Far better it is to dare mighty things, to win glorious triumphs, even though checkered by failure, than to take rank with those poor spirits who neither enjoy much nor suffer much, because they live in the gray twilight that knows neither victory nor defeat.

Theodore Roosevelt, The Strenuous Life

By , on November 21, 2010

Firearms, Opinion


In the days when the revolver was the typical handgun carried for personal protection, it was essential to keep the chamber beneath the hammer empty. The reason was simple. The hammer and firing pin was one piece. A round would easily fire if the hammer received an impact while the pin was resting on the primer. This could and often did occur when the revolver was not cocked, its normal status when carried. About 40 years ago manufacturers began to use transfer bars. The trigger, in addition to releasing the hammer, moved a bar up between the hammer and the firing pin. The hammer could only cause movement of the firing pin through the transfer bar, allowing discharge. When the hammer is down and the trigger is in its normal position, the hammer cannot contact the pin. The hammer simply rests on the frame.  The manufacturers , despite the inherent safety of these designs, continue to advise owners to never carry with a round chambered.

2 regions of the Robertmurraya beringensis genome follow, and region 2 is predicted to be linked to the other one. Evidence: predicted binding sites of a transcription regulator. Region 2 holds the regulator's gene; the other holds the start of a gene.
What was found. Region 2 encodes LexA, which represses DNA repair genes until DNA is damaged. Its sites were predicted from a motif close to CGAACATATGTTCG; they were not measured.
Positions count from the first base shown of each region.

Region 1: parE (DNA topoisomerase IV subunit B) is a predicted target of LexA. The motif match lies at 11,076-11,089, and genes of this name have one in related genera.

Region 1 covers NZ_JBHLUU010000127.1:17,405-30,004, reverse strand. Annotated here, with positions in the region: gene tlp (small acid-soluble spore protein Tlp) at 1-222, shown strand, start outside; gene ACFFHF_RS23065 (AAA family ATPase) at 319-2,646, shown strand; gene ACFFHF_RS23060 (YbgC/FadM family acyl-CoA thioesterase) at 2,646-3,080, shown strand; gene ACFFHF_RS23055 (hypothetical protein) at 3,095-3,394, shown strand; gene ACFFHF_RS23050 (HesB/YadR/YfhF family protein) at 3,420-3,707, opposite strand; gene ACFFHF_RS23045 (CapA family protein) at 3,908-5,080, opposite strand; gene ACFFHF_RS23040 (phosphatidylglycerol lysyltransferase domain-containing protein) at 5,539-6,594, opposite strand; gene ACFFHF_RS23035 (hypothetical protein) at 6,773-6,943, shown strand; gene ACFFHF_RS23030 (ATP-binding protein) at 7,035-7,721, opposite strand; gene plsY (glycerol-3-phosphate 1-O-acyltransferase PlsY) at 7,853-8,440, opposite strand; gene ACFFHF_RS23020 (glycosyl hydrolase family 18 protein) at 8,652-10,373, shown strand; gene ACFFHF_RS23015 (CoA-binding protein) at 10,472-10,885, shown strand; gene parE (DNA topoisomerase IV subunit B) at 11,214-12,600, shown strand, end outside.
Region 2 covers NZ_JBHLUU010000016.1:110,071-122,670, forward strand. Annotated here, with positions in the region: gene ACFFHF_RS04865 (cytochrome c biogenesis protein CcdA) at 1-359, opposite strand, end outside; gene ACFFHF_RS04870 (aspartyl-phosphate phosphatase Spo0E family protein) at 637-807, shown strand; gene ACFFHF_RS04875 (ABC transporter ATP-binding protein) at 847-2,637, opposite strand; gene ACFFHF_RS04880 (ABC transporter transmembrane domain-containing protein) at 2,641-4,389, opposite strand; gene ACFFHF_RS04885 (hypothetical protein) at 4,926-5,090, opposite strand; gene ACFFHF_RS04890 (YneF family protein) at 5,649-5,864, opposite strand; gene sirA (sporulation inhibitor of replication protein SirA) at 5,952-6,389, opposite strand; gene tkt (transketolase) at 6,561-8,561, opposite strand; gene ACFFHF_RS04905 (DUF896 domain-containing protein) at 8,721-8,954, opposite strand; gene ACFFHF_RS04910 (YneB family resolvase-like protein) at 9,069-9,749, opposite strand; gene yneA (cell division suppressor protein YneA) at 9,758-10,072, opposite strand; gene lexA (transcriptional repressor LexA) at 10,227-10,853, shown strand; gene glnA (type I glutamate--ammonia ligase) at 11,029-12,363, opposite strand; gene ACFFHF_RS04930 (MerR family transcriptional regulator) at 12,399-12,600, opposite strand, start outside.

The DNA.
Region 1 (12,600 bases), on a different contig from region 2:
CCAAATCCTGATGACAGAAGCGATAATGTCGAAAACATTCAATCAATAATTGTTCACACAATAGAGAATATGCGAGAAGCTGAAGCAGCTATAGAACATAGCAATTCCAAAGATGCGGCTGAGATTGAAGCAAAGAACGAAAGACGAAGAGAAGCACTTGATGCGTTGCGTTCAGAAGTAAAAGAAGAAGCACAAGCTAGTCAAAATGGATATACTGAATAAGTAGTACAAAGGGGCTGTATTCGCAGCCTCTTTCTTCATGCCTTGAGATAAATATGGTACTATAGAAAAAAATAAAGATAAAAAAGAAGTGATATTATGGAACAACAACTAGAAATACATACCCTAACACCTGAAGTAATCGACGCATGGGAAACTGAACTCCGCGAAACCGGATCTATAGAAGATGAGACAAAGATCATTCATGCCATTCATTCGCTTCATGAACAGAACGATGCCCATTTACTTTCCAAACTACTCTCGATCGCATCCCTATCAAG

This advice continued even with the advent of  safe auto loaders, such as the Glock series of pistols. These are designed to fire only when the trigger is pulled, and the trigger has a safety catch  to prevent unintentional trigger movement.

I cannot imagine needing a pistol for self defense and taking time to chamber a round. What’s more is this is an opportune instance for a jam to occur. On the other hand, not following the manufacturer’s recommendations is a bit troubling, as well. Are manufacturers still advising carrying with an empty chamber to limit their liability from claims for damages from accidental discharge?

Your thoughts and comment on this issue are welcome.



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